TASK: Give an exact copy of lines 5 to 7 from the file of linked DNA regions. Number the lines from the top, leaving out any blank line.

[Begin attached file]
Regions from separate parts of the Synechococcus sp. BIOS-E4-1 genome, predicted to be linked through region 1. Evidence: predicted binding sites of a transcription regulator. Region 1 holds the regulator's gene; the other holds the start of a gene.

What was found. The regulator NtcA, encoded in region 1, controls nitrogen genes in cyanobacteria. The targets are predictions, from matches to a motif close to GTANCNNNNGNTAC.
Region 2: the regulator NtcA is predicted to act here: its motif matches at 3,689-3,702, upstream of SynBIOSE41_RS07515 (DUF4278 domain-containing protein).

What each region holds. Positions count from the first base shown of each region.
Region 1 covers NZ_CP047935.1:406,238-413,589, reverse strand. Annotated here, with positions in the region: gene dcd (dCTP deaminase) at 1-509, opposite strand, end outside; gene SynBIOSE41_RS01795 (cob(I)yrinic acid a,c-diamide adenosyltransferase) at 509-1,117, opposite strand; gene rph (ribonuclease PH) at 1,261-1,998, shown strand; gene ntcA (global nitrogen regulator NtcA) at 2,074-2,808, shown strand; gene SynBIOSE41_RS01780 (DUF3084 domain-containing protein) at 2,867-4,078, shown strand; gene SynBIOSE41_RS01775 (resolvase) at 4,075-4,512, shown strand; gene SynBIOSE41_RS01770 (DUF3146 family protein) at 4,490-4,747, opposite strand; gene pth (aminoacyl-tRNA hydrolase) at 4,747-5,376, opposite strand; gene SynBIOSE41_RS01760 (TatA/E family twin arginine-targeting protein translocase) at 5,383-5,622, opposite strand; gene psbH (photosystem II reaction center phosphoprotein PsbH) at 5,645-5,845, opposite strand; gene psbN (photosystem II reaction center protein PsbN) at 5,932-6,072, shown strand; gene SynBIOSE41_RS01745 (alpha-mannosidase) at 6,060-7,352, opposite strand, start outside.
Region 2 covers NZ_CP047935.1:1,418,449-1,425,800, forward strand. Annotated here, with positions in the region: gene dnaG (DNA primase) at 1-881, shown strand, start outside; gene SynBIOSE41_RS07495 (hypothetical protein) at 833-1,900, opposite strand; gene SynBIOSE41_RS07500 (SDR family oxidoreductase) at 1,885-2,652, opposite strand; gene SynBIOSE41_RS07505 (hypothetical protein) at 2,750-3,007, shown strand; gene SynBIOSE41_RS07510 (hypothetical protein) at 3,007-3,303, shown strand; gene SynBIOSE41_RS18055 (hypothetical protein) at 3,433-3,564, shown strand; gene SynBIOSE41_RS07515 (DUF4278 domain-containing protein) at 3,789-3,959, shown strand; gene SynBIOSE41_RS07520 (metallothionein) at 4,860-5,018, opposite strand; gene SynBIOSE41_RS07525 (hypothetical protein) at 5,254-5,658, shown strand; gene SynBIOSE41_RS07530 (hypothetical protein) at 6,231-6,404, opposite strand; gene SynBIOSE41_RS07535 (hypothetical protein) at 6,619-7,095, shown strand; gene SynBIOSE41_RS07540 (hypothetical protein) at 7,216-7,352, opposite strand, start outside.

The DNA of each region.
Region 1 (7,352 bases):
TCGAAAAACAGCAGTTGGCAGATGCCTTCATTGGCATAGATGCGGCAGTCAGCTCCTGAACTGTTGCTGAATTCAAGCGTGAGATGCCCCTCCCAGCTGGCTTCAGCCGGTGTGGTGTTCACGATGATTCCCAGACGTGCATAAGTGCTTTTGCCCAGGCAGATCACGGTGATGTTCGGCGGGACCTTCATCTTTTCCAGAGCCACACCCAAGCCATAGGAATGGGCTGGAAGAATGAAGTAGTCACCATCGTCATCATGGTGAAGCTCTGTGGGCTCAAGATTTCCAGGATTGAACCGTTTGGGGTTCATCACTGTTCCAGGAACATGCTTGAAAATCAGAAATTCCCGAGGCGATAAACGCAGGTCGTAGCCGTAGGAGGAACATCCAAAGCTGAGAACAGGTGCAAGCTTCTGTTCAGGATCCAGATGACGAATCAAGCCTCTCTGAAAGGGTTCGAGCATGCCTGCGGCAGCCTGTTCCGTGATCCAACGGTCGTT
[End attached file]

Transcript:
Region 1 covers NZ_CP047935.1:406,238-413,589, reverse strand. Annotated here, with positions in the region: gene dcd (dCTP deaminase) at 1-509, opposite strand, end outside; gene SynBIOSE41_RS01795 (cob(I)yrinic acid a,c-diamide adenosyltransferase) at 509-1,117, opposite strand; gene rph (ribonuclease PH) at 1,261-1,998, shown strand; gene ntcA (global nitrogen regulator NtcA) at 2,074-2,808, shown strand; gene SynBIOSE41_RS01780 (DUF3084 domain-containing protein) at 2,867-4,078, shown strand; gene SynBIOSE41_RS01775 (resolvase) at 4,075-4,512, shown strand; gene SynBIOSE41_RS01770 (DUF3146 family protein) at 4,490-4,747, opposite strand; gene pth (aminoacyl-tRNA hydrolase) at 4,747-5,376, opposite strand; gene SynBIOSE41_RS01760 (TatA/E family twin arginine-targeting protein translocase) at 5,383-5,622, opposite strand; gene psbH (photosystem II reaction center phosphoprotein PsbH) at 5,645-5,845, opposite strand; gene psbN (photosystem II reaction center protein PsbN) at 5,932-6,072, shown strand; gene SynBIOSE41_RS01745 (alpha-mannosidase) at 6,060-7,352, opposite strand, start outside.
Region 2 covers NZ_CP047935.1:1,418,449-1,425,800, forward strand. Annotated here, with positions in the region: gene dnaG (DNA primase) at 1-881, shown strand, start outside; gene SynBIOSE41_RS07495 (hypothetical protein) at 833-1,900, opposite strand; gene SynBIOSE41_RS07500 (SDR family oxidoreductase) at 1,885-2,652, opposite strand; gene SynBIOSE41_RS07505 (hypothetical protein) at 2,750-3,007, shown strand; gene SynBIOSE41_RS07510 (hypothetical protein) at 3,007-3,303, shown strand; gene SynBIOSE41_RS18055 (hypothetical protein) at 3,433-3,564, shown strand; gene SynBIOSE41_RS07515 (DUF4278 domain-containing protein) at 3,789-3,959, shown strand; gene SynBIOSE41_RS07520 (metallothionein) at 4,860-5,018, opposite strand; gene SynBIOSE41_RS07525 (hypothetical protein) at 5,254-5,658, shown strand; gene SynBIOSE41_RS07530 (hypothetical protein) at 6,231-6,404, opposite strand; gene SynBIOSE41_RS07535 (hypothetical protein) at 6,619-7,095, shown strand; gene SynBIOSE41_RS07540 (hypothetical protein) at 7,216-7,352, opposite strand, start outside.

The DNA of each region.